10 Interesting Facts About Christmas Trees

April 21, 2016

Ahhh....the lovely sparkling lights, the delicious smell of a freshly cut evergreen and the decorations that adorn it are what make Christmas, well....Christmas!. Every decoration used has a story, a history that has been cemented in your family tree for generations. But what of the Christmas tree itself? Who was the first person to think of bringing a tree inside their home? Why a tree? How has it evolved throughout time?  Let's take a look at the history of the Christmas tree and what it all means.

1. Evergreen trees were used WAY before the birth of Jesus to celebrate the winter solstice.

2. The first decorated tree was in Latvia in 1510, but was first spoken about in print in Germany in 1531. Legend does state that the first person to decorate a tree was the Protestant reformer Martin Luther (1483-1546). He was so moved by the stars shining through the branches of a fir tree that he cut one down and brought it home, decorating it with candles for his children to enjoy.

3. With the dawn of electricity, candles were no longer used to light the tree, instead Christmas tree lights were mass produced as far back as 1890.
4. Trees were originally decorated with food: mostly nuts and berries, apples and even cookies. Handmade ornaments began as late as the (early) 20th century in America. Manufactured ornaments were first sold by Woolworths in 1880.

5. Gift giving was practiced with small tokens; food, coins etc to celebrate the winter solstice long before Christianity, but the common explanation for giving gifts was to celebrate the birth of Jesus and the gifts given to him on the holy day (holiday), which consisted of Frankincense, Gold and Myrrh.
6. The song 'O Tannenbaum' (English version is 'O Christmas Tree') is a German song written in 1824 by Ernst Anschutz and had nothing to do with Christmas or Christmas trees. It was about an evergreen's symbol of constancy and faithfulness. The lyrics were eventually changed in the 20th Century into the English Christmas carol version we know today.

7. In 17th and 18th century Germany, it was very common to hang the tree from the ceiling, to keep the gifts and decorations away from little hands and prying eyes. It was also quite common to hang the tree upside down, as pointing the roots to heaven was believed to give it a 'divine power'. Today, hanging a tree upside down can be seen as 'anti-Christmas' by some.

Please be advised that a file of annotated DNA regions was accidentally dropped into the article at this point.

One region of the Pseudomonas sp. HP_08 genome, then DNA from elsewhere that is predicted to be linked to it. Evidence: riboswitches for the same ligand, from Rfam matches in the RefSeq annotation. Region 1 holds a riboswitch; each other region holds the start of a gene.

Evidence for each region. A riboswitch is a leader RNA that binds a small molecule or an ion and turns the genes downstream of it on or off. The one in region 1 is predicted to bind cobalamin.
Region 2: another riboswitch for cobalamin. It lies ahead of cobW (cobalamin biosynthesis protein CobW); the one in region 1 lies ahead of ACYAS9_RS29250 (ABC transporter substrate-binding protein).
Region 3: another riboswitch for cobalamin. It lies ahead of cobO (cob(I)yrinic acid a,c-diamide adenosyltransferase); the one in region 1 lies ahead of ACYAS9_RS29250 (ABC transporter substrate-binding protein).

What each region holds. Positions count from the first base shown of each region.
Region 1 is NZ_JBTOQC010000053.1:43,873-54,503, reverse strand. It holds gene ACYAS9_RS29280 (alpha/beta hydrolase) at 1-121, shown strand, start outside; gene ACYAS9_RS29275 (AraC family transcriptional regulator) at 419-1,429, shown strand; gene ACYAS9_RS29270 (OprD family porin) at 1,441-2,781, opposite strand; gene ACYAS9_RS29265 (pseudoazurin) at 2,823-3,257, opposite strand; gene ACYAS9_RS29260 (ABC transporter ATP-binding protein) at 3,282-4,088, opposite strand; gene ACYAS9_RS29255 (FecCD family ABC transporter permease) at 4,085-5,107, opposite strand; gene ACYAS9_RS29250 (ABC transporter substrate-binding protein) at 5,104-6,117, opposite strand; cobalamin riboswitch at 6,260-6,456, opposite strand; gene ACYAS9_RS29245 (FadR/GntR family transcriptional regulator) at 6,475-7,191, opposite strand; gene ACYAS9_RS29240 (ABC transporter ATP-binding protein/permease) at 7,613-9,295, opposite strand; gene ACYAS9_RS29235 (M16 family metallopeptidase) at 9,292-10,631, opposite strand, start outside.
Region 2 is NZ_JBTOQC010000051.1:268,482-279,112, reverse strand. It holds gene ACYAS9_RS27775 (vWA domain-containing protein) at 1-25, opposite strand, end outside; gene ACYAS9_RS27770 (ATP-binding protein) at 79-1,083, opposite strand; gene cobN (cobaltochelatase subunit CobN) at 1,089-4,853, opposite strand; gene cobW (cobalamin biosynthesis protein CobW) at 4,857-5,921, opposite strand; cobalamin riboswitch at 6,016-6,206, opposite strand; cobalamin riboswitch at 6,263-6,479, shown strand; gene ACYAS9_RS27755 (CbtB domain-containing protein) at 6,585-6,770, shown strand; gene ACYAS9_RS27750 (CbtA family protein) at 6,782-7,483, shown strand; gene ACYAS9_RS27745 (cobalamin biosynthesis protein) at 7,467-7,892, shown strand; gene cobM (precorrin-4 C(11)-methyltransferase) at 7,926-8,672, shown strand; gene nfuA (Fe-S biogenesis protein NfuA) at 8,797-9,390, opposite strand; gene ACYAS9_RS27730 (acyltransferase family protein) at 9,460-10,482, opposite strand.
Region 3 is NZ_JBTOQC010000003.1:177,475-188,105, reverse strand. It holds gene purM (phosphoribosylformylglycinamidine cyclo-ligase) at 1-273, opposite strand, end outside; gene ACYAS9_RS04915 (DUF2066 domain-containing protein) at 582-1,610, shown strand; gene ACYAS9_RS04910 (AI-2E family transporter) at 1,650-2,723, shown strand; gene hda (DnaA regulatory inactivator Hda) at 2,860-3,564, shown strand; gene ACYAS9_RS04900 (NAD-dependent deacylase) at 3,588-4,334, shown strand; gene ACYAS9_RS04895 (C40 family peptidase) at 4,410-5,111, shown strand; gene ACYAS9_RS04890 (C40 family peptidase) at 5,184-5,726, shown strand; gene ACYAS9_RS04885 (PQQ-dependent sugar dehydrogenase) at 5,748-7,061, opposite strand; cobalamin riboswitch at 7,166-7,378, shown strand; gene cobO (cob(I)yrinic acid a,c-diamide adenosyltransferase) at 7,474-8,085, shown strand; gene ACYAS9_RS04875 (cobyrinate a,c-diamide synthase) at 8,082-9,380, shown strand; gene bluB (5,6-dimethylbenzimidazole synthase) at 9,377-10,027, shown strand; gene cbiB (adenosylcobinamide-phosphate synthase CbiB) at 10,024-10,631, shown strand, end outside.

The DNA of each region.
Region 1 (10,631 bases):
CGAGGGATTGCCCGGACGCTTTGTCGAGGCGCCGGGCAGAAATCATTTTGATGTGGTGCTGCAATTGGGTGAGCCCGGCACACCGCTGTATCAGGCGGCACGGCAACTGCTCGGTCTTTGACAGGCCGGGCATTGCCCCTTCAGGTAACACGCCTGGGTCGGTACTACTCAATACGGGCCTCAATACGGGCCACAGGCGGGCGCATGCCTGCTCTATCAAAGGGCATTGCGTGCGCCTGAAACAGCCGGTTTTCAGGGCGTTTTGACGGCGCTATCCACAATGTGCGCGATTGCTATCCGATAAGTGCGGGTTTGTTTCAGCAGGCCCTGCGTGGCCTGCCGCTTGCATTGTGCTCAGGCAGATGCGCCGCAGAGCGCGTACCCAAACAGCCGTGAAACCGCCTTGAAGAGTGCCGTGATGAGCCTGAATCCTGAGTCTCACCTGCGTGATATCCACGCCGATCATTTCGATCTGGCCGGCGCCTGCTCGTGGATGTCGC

8. Tinsel used to be made from lead, therefore leading the FDA to ban it in 1972 due to its potential adverse side effects. Today, tinsel is made from plastic which does not hang as nicely as its heavy metal cousin did.

9. Some of the first artificial Christmas trees were manufactured by the Addis Brush Company, who were well known at the time for their toilet bowl brushes.

10. Around 36 million trees are sold every year in the United States alone. For every one harvested tree, three seeds are planted for the next crop, which takes an average of 7 years to grow into mature trees.
And there you have it folks! Hopefully you learned something you didn't already know. All I know is that the Christmas tree is my favorite part about the holiday season. It instantly makes me feel festive and cozy to cuddle up under a blanket to watch a couple of my favorite holiday movies, with the tree sparkling in the background.

What do you love about your tree and what traditions have you created surrounding it?

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All info taken from these sites:

http://www.cbc.ca/news/canada/calgary/christmas-traditions-why-do-we-give-gifts-at-christmas-1.2856800
http://www.history.com/topics/christmas/history-of-christmas-trees
http://extension.illinois.edu/trees/facts.cfm
http://www.express.co.uk/life-style/top10facts/365831/Top-10-facts-about-Christmas-trees
http://facts.randomhistory.com/christmas-facts.html
https://en.wikipedia.org/wiki/O_Tannenbaum
http://mentalfloss.com/article/71868/11-facts-you-might-not-know-about-christmas-trees
https://en.wikipedia.org/wiki/Tinsel
http://thefw.com/christmas-facts/
http://oklahoma4h.okstate.edu/aitc/lessons/extras/facts/cmastree.html

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